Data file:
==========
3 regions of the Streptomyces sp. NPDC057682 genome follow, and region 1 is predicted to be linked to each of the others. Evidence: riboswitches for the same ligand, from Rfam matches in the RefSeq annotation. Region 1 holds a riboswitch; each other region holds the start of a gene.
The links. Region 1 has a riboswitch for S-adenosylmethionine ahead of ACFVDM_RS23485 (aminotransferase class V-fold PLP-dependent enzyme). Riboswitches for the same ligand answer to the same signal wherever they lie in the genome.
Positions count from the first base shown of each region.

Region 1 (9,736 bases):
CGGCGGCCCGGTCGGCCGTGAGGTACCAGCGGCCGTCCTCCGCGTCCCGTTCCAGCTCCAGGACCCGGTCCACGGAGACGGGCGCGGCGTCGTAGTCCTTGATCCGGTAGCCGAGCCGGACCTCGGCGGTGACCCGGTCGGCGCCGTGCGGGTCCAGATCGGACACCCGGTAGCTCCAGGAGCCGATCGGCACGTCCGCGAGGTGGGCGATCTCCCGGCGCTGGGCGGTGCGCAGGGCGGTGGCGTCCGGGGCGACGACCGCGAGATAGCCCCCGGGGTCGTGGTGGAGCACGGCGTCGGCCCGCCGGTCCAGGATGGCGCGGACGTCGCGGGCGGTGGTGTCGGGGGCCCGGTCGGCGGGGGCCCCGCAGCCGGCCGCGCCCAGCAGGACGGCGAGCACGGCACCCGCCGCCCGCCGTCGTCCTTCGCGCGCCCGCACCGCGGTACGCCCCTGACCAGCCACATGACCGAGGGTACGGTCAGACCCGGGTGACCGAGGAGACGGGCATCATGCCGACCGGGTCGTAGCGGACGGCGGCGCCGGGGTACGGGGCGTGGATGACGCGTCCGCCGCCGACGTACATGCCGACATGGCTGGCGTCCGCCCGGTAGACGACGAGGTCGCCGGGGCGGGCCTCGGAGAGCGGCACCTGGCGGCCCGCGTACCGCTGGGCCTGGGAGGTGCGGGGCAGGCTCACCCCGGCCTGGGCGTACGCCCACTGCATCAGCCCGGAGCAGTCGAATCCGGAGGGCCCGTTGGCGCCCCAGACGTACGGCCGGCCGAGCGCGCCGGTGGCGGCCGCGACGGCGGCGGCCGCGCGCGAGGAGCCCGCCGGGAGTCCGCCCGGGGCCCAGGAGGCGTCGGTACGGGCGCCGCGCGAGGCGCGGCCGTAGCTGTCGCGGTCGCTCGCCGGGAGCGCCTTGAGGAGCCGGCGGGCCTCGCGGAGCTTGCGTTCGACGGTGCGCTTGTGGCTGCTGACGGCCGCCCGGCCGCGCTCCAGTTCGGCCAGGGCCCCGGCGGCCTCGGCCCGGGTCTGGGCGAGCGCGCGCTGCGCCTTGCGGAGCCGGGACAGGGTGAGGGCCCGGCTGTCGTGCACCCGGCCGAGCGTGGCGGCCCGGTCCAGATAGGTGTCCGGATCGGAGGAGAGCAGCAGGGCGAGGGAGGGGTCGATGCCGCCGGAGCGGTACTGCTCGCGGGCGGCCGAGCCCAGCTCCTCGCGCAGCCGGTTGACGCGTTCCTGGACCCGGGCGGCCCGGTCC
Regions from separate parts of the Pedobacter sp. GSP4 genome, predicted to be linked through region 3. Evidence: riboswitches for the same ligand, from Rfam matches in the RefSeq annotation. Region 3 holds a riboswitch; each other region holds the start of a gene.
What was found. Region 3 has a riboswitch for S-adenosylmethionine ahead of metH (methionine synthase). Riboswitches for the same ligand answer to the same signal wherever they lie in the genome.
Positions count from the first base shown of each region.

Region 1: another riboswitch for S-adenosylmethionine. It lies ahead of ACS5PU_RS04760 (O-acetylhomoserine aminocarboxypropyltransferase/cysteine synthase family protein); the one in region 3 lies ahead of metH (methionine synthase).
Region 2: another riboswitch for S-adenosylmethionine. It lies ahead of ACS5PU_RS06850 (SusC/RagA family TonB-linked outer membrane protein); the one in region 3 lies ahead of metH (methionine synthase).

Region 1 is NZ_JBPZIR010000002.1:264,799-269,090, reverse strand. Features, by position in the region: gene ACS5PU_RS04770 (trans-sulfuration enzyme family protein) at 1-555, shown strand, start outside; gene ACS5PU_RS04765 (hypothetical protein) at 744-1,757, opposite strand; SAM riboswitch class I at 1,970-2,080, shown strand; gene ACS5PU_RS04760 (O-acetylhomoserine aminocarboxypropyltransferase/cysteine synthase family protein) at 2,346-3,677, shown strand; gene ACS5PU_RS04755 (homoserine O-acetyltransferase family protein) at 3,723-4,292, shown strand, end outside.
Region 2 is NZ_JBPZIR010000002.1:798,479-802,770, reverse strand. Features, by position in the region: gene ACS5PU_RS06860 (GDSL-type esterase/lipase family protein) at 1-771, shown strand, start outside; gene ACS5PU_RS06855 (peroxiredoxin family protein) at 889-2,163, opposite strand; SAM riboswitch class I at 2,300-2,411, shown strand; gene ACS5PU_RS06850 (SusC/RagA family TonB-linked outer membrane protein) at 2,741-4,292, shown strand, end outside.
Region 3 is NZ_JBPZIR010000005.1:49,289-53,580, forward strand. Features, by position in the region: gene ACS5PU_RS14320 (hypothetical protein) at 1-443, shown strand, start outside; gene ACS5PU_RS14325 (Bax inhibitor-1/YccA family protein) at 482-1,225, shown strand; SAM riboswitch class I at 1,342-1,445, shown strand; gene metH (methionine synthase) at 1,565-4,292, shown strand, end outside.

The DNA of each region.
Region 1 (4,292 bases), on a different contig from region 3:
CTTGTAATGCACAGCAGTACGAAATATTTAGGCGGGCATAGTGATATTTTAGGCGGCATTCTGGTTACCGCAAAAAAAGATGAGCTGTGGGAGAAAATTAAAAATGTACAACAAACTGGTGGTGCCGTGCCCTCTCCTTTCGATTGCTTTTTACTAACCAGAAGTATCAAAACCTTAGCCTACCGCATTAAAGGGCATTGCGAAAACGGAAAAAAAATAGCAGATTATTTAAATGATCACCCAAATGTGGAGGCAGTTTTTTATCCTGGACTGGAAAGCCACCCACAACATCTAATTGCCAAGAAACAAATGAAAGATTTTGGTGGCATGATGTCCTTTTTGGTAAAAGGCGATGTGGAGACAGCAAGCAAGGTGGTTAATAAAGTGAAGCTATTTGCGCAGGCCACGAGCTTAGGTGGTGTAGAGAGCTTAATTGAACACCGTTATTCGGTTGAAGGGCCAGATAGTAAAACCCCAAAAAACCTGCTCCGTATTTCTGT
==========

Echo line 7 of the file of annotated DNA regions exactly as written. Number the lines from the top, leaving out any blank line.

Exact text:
What was found. Region 3 has a riboswitch for S-adenosylmethionine ahead of metH (methionine synthase). Riboswitches for the same ligand answer to the same signal wherever they lie in the genome.